Patricia Singleton said...

Astrid, thank you. I have taken Level 1 & 2 Reiki classes myself. I regularly use it on myself and others who ask. I appreciate your thought of offering it. Thank you. I am proud of myself when I look back and see all of the work that I have done.

Patricia Singleton said...

Stephen, I don't regret a day that my mom lived with us. I know it was an experience that we all created for our mutual benefit. My daughter who also subscribes and read my articles, emailed me earlier and said that she was glad that her grandma lived with us all those years. Christie has always felt close to my mother since she lived with us until Christie was in high school. We all learned from the experience.

Patricia Singleton said...

Michael, thank you. This article just kind of felt like it was writing itself. When I sat down to write it, I had no idea what I was going to said or in what direction I was going with it. I appreciate your words.

Marj aka Thriver said...

I can relate to so much of this. Thank you for sharing.

Just wanted to let you know that I got the Feb. edition of THE BLOG CARNIVAL AGAINST CHILD ABUSE up at my blog. Thanks for participating. Won't you stop by?

Patricia Singleton said...

Marj, thanks for your comment. I will definitely check out the Carnival.

Anonymous said...


I think when reading your post it would be impossible not to make a connection with one's own mother or her memory. That was certainly my experience. And a valuable one at that.

Once again I say thank you.

Patricia Singleton said...

Barbara, you are welcome. In some ways, maybe because I am a woman, I understand my mom and in some ways it was more difficult to understand her because I am a mother. I would never be so shut down that I couldn't see the pain of my children.

Chris said...

Hi Patricia,

I am torn as to what to say. Part of my wants to console you, while the other part wants to applaud you. Neither one is completely appropriate, so I'll just empathize with you.

You have my respect. You are a strong person.


Patricia Singleton said...

Chris, thank you for your kind words. Whatever you feel is appropriate. Thanks for the empathy. As I said on your site, your little girls are blessed to have a special dad.

Marj aka Thriver said...

Reading this again, I still cried. It is amazing how much we can grieve for something we never had. I'm so glad you were able to bless your mother and let her go. That's huge. Thanks, again, for letting us use this for the blog carnival. It's a great contribution.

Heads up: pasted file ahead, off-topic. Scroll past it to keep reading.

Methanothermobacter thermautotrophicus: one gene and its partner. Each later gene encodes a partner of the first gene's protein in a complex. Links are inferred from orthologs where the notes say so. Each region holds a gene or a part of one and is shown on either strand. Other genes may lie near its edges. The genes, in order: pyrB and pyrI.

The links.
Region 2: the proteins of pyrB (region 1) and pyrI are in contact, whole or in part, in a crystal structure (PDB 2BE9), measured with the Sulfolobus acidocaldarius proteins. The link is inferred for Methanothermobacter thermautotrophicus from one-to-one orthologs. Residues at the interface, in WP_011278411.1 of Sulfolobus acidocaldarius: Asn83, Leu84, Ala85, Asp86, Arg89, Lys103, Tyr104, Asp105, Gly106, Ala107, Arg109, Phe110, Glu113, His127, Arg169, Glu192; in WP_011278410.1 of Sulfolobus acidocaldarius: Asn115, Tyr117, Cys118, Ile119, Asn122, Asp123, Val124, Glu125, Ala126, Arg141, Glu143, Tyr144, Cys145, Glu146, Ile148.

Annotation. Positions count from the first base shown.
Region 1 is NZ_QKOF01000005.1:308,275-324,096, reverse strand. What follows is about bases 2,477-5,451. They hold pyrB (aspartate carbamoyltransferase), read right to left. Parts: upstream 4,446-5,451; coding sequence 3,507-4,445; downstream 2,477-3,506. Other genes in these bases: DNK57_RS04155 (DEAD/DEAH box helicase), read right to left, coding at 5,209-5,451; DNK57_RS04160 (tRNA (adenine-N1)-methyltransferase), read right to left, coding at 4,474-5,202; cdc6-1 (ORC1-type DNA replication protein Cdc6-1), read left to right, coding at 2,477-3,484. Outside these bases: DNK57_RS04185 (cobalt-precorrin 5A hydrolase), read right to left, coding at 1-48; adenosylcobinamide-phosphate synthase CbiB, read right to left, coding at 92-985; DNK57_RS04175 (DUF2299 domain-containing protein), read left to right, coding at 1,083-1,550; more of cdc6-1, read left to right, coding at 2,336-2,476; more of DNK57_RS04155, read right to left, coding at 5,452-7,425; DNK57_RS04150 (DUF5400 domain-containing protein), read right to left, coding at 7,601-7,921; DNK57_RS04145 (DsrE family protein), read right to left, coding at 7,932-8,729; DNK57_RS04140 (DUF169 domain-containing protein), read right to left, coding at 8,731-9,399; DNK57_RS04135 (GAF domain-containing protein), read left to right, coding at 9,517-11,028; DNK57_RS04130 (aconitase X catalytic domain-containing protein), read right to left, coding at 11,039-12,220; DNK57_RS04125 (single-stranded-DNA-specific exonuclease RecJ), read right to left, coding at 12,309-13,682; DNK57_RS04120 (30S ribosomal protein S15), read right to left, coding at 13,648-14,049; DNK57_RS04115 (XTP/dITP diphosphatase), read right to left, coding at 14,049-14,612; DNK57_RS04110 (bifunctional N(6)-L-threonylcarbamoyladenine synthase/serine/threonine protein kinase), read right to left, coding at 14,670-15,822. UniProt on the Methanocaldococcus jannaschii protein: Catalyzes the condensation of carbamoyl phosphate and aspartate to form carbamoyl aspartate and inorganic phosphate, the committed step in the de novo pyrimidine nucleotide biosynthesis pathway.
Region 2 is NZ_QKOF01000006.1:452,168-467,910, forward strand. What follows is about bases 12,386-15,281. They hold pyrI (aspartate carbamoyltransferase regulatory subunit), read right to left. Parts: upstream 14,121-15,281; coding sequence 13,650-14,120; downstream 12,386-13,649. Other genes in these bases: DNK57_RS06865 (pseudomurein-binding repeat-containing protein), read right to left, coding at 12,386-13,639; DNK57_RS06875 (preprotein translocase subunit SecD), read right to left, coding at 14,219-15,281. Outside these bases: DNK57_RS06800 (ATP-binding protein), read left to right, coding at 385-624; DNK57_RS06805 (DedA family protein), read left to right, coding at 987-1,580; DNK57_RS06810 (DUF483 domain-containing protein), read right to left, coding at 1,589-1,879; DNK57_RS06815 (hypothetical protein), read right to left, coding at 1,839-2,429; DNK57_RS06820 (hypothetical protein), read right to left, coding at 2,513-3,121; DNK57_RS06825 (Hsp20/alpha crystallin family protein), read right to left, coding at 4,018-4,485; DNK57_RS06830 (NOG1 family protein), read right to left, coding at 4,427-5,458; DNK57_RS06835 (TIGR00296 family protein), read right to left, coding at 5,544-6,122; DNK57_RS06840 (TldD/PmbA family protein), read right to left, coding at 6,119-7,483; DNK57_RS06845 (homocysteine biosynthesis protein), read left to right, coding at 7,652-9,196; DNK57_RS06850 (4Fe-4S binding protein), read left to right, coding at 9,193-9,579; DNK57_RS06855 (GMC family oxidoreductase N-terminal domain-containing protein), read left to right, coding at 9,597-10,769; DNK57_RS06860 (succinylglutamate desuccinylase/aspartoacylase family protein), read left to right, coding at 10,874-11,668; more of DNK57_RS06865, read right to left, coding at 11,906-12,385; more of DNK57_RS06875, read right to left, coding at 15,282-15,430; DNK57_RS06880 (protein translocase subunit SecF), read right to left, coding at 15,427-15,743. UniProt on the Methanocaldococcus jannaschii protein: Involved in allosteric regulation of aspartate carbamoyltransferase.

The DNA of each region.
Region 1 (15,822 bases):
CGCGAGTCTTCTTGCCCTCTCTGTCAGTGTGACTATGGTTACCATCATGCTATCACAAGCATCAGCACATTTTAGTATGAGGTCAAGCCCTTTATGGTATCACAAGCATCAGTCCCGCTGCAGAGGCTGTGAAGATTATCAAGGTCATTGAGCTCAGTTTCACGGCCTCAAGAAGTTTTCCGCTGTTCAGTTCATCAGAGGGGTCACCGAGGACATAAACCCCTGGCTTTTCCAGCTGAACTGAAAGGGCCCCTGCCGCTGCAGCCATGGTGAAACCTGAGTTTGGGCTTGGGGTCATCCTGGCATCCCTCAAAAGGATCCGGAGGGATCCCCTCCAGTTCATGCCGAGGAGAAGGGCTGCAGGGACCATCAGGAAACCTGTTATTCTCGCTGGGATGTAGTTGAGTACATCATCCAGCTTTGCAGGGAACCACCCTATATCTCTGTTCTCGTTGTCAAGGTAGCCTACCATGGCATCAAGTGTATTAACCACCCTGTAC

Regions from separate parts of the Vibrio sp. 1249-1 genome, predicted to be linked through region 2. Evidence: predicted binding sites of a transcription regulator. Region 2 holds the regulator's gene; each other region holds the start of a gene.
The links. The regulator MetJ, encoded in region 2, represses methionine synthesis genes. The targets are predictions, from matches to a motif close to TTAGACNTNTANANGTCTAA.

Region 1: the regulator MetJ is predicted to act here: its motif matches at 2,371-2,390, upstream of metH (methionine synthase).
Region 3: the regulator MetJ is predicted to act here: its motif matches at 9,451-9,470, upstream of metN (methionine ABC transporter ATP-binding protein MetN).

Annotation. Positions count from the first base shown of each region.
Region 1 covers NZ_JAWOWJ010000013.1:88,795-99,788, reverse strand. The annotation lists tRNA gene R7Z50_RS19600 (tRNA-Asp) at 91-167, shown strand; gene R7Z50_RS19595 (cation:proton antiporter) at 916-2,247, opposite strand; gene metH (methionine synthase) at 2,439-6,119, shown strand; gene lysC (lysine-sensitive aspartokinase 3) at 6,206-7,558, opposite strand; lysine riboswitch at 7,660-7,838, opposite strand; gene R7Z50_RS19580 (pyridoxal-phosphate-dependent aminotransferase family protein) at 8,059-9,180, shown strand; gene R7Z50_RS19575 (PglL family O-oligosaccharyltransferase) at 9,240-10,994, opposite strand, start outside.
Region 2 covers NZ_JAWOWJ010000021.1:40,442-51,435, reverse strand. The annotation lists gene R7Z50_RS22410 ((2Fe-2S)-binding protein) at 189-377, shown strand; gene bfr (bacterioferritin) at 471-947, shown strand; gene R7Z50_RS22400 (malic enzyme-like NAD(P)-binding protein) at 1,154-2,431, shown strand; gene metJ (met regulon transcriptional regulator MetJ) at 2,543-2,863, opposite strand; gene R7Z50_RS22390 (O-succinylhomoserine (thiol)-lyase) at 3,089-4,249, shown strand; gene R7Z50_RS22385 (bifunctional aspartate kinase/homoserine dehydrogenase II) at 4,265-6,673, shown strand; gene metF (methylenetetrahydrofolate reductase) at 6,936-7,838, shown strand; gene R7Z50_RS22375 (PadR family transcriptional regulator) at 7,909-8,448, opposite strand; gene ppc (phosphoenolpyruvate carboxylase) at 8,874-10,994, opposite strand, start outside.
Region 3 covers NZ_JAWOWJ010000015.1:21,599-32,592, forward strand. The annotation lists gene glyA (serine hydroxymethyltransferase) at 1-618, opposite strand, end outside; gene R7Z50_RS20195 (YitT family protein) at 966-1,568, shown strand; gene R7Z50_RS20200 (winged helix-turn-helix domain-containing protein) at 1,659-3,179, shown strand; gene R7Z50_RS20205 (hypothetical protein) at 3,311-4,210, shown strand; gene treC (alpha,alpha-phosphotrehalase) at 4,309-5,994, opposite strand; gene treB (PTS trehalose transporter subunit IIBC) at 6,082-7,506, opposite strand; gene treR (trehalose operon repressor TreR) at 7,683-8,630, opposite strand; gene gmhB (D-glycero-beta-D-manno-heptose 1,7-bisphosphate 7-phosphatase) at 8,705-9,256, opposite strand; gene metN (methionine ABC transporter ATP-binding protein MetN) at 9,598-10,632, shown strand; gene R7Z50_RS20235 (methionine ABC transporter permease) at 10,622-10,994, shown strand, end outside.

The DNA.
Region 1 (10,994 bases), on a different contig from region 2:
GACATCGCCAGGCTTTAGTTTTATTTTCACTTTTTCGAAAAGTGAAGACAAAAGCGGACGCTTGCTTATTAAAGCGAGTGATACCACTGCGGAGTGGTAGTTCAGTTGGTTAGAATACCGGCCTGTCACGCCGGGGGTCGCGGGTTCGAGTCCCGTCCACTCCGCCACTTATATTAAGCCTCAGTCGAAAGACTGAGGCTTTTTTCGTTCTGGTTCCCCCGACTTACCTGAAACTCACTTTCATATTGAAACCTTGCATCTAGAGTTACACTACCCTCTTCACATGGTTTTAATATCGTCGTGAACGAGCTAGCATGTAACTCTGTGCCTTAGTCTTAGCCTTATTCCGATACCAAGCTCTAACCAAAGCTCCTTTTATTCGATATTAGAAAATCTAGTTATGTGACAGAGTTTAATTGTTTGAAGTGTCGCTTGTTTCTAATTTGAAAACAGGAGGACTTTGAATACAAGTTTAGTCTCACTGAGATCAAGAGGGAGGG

Patricia Singleton said...

Marj, I was glad to be able to send it to this month's Blog Carnival Against Child Abuse. Thanks.

me as i am said...

thank you for sharing this post at the carnival, patricia. birthdays of our parents can be tough times, but also meaningful opportunities to reflect on our journeys with them and after them. i could relate to many of your feelings about being the protector of your mother, and your anger at never having had the parent you deeply wanted (and deserved) - though that in my case was my father. i think it's wonderful you were able to heal and grow so much in your life with respect to your mother and your relationship with her. to be able to see her as a human being. and i'm so glad for you that you reached a place in your life before she died that you were able to let her go.

your writing continues to be a source of inspiration to me and each post offers me ways to connect to my deeper self. thank you~

Patricia Singleton said...

Katie, you are welcome and thank you for sharing your thoughts about my writing. Sharing my journey with others through this blog is what helps me to make sense of it all.

Anonymous said...

Relationships with parents can be so complicated. I know mine were. I really appreciated your insights into your mother and into your relationship with her. It is nice to see how you were able to grow and change your relationship with her.

Patricia Singleton said...

Anonymous, thank you. I agree that relationships with our parents can be very complicated.

Onesurvivor said...

Hi, Patricia, wow...what growth. How awesome to see the flow of things and how you were able to figure out what was happening between your mom and you. So many people never really get it. You did get it...and you made positive changes as a result. Way to go!

Patricia Singleton said...

OneSurvivor, thank you. It took years but yes, I finally did get it many years after a friend of mine told me that I needed to divorce my mom. He meant that I needed to cut the ties and separate myself from her.